Results tagged ‘ trade ’

The Marlins got who?

The Hot Stove season seems to be going full tilt now, doesn’t it, with trades being announced at a regular clip. The most recent deal was the one with the Marlins and Nats. And the biggest question is: Who did the Marlins get for Scott Olsen and Josh Willingham?

At first glance, the answer is: not much. You can read my breakdown of the trio of players the Marlins got in return. Of the three, Emilio Bonifacio is the only one who will help now, with Jake Smolinski and P.J. Dean still years away, having played short-season ball with a little taste of A ball. Smolinski’s out for 6-8 months following knee surgery. That’s not to say they won’t eventually be good players. Could this be one of those deals that 5 years from now people will look back at and have to re-evaluate? It’s possible, but it just doesn’t seem that way right now. Dean’s a nice pitcher, but not a front of the rotation type, no matter how well he develops. Smolinski, aside from being hurt, doesn’t have a real defensive home. Maybe he can be an offensive-minded second baseman one day, but he’s not the kind of impact bat — at least not now — that is coveted by an organization. I know the Nats were happy they didn’t have to give up any of their top 20 prospects to get this done, particularly getting the 24-year-old Olsen.

I know Olsen has had his ups and downs. But he’s 24, left-handed and has above-average stuff. The Nats did their homework about his attitude issues of the past and they’re confident he’s beginning to mature and that stuff is behind him. Lefties like Olsen don’t grow on trees, so you have to wonder that the Marlins couldn’t have gotten more for him from somewhere. Even from the Nats, was someone like Ross Detwiler completely off the table? If so, they should’ve looked elsewhere.

I know, I know. Maybe they did and this was the best they could do. And maybe Bonifacio, Smolinski and Dean will all be big leaguers. I generally trust what the Marlins do in terms of player personnel, but this one, I must admit, makes me scratch my head.

Post-deadline trades

It hasn’t been fast and furious, but there have been a few along the way here as teams make final adjustments for playoff pushes. Greg Maddux goes to LA for a pair of prospects to be named. I’m efforting to find out who they are, but chances we won’t know until after the season, when teams make their 40-man roster decisions and the like.

The other trade was Eddie Guardado heading back to Minnesota for a Minor Leaguer. That Minor Leaguer turned out to be Mark Hamburger, leading to the perfect line:  We’ll gladly pay you for Every Day with a Hamburger today. Can’t take credit for it — MiLB.com’s Jason Ratliff is the comedic genius behind the phrase…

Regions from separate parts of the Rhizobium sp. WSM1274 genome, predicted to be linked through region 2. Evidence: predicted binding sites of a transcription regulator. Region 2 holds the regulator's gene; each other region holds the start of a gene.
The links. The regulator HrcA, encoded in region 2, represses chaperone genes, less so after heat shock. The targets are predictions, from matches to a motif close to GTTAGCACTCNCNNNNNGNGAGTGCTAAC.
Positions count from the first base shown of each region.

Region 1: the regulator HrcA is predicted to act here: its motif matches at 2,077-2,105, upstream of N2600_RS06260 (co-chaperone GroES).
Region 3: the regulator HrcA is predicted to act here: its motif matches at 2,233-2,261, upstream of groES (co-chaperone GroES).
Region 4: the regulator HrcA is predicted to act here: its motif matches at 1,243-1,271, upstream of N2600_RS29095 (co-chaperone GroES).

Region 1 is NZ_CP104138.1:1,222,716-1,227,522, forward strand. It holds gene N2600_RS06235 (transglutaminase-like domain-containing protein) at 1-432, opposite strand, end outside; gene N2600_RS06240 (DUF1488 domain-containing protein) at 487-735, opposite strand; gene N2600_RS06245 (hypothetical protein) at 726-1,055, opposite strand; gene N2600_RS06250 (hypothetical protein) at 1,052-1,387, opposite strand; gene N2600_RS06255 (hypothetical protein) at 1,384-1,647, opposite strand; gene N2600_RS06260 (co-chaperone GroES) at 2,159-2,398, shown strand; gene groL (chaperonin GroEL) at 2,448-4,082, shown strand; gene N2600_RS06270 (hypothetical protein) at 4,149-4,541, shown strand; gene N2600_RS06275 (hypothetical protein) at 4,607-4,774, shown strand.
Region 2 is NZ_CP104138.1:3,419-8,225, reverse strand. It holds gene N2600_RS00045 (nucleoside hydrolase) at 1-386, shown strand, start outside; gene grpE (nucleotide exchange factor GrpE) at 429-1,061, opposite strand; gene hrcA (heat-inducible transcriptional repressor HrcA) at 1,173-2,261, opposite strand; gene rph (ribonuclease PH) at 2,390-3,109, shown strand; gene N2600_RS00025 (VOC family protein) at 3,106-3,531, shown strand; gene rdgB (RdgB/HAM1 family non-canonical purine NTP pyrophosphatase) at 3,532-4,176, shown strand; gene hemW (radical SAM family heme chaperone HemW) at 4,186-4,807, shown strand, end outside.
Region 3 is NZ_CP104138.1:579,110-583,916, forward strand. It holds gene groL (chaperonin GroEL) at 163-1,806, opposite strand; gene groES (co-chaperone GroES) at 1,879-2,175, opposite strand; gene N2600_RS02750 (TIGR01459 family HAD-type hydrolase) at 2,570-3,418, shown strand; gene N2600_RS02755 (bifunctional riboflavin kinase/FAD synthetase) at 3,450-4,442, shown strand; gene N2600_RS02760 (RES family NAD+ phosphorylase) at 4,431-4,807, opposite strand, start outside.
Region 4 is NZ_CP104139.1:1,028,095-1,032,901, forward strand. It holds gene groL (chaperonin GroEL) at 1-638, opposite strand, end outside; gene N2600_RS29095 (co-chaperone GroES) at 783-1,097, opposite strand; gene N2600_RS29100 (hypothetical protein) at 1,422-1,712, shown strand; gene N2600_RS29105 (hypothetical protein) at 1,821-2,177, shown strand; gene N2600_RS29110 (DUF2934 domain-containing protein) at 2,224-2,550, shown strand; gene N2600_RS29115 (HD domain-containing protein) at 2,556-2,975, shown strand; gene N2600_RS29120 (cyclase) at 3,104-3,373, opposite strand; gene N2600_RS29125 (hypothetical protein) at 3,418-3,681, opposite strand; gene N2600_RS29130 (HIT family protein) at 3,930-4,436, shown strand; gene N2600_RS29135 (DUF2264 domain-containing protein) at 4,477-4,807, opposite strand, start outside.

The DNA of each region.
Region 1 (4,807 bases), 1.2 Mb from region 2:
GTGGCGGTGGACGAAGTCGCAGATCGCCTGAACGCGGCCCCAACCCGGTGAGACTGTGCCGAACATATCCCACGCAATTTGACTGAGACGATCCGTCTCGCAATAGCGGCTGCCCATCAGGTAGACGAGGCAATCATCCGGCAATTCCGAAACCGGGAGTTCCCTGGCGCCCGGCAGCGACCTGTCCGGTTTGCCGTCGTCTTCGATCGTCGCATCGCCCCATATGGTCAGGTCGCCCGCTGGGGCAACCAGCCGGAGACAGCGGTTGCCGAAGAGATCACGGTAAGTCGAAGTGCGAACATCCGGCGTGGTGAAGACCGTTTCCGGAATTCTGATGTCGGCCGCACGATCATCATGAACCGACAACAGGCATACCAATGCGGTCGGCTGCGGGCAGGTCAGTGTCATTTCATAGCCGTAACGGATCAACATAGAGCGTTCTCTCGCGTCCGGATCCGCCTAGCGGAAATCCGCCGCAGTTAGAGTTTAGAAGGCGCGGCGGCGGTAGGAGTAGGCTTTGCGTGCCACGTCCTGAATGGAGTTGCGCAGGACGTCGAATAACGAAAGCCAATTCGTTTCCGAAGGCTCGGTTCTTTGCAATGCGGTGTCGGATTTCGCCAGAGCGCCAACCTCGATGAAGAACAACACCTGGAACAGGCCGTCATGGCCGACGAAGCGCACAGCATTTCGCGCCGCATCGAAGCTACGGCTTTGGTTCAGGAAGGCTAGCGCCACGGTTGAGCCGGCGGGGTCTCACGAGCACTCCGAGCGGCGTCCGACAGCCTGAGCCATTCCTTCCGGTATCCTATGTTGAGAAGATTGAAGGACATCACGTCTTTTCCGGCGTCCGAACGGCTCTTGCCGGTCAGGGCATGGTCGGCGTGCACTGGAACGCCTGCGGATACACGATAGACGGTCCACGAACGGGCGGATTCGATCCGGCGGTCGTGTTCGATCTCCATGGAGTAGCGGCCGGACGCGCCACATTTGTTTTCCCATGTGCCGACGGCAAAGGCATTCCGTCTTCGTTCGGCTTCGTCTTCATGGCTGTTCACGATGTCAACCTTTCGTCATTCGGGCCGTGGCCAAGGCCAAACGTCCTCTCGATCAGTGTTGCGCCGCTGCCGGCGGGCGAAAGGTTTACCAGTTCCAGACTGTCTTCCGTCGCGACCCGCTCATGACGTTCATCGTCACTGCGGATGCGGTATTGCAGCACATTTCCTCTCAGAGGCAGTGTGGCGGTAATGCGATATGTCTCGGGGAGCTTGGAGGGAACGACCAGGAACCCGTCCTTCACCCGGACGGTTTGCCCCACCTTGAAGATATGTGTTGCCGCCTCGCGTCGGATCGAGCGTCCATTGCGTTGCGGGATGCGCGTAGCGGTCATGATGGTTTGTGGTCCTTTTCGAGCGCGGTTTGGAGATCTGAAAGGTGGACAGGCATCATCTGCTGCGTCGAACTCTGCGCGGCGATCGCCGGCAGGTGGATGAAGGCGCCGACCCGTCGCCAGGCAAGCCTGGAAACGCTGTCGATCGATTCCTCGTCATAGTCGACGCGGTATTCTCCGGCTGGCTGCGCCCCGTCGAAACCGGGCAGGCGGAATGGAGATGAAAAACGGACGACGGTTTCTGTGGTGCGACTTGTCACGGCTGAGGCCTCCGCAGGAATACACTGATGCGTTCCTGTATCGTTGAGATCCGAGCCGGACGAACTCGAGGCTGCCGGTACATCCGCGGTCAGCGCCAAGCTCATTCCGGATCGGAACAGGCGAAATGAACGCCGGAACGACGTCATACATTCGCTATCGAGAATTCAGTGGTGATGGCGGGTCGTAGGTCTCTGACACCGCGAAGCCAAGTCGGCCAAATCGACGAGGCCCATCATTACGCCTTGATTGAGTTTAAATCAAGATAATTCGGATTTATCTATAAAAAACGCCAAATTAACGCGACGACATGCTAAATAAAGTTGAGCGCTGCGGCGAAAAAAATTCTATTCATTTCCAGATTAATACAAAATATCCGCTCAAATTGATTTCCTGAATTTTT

I was all set to find out about Hamburger and what he’s about, but then I saw that Jamey Newberg did a better job then I ever could over on The Newberg Report. In a nutshell, he’s non-drafted free agent with a good arm out of the bullpen in the  lower level of the minors.  Read Jamey’s report for all the details, though…

Finally, I need to pat myself on the back a bit now. Ever since he made his big-league debut with the Mets in 2006, I’ve told anyone asking and willing to listen that if the Mets just let him pitch and left him alone, Mike Pelfrey would be just fine. Lo and behold, look at him now. Obviously, some coaching has helped as well, but he made adjustments and how his plus stuff is taking over. He’s got 13 wins and a 3.70 ERA with a month left in the season. It’s been under 3.00 over the past two months He’s not a rookie officially, but for me this is really his first full year and he’s turning into the top-of-the-rotation guy I thought he’d be. After back-to-back CG wins, it’s clear he’s the No. 2 on that staff behind Johan Santana. So to all you who doubted that (ahem, Casey Stern), I’m here to say I told you so…

More Brewers-Indians trade info

Kevin C. did a bang up job breaking down the young players involved in the A’s-Cubs trade yesterday. Check out his blog as well: Minor Leagues, Major Thoughts. Great insight from there, too.

I figured Matt LaPorta’s gotten enough attention (though you can watch my interview with him in Akron last night on the MiLB.com homepage). What about a guy like Robert Bryson, the low-A RHP included in the deal? How about some love for him?